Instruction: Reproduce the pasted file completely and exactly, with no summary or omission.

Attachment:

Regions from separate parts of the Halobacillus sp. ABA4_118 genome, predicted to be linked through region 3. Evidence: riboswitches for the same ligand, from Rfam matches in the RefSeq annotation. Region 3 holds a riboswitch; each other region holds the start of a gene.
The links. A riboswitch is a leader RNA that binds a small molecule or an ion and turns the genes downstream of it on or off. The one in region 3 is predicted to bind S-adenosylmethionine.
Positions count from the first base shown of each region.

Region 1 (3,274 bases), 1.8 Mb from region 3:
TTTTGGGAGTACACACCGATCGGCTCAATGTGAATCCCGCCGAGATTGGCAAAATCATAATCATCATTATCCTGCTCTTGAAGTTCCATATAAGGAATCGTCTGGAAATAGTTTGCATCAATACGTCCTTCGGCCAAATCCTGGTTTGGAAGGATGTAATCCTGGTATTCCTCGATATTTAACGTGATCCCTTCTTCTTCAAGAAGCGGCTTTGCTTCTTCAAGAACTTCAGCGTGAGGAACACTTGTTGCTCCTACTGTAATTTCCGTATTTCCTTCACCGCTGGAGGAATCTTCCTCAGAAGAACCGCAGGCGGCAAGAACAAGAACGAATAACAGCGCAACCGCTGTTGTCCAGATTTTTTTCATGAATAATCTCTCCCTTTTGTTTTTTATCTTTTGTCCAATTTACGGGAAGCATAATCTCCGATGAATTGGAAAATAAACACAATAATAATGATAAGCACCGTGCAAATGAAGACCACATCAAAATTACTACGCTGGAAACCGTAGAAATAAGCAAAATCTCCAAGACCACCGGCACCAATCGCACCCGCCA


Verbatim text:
Regions from separate parts of the Halobacillus sp. ABA4_118 genome, predicted to be linked through region 3. Evidence: riboswitches for the same ligand, from Rfam matches in the RefSeq annotation. Region 3 holds a riboswitch; each other region holds the start of a gene.
The links. A riboswitch is a leader RNA that binds a small molecule or an ion and turns the genes downstream of it on or off. The one in region 3 is predicted to bind S-adenosylmethionine.
Positions count from the first base shown of each region.

Region 1 (3,274 bases), 1.8 Mb from region 3:
TTTTGGGAGTACACACCGATCGGCTCAATGTGAATCCCGCCGAGATTGGCAAAATCATAATCATCATTATCCTGCTCTTGAAGTTCCATATAAGGAATCGTCTGGAAATAGTTTGCATCAATACGTCCTTCGGCCAAATCCTGGTTTGGAAGGATGTAATCCTGGTATTCCTCGATATTTAACGTGATCCCTTCTTCTTCAAGAAGCGGCTTTGCTTCTTCAAGAACTTCAGCGTGAGGAACACTTGTTGCTCCTACTGTAATTTCCGTATTTCCTTCACCGCTGGAGGAATCTTCCTCAGAAGAACCGCAGGCGGCAAGAACAAGAACGAATAACAGCGCAACCGCTGTTGTCCAGATTTTTTTCATGAATAATCTCTCCCTTTTGTTTTTTATCTTTTGTCCAATTTACGGGAAGCATAATCTCCGATGAATTGGAAAATAAACACAATAATAATGATAAGCACCGTGCAAATGAAGACCACATCAAAATTACTACGCTGGAAACCGTAGAAATAAGCAAAATCTCCAAGACCACCGGCACCAATCGCACCCGCCA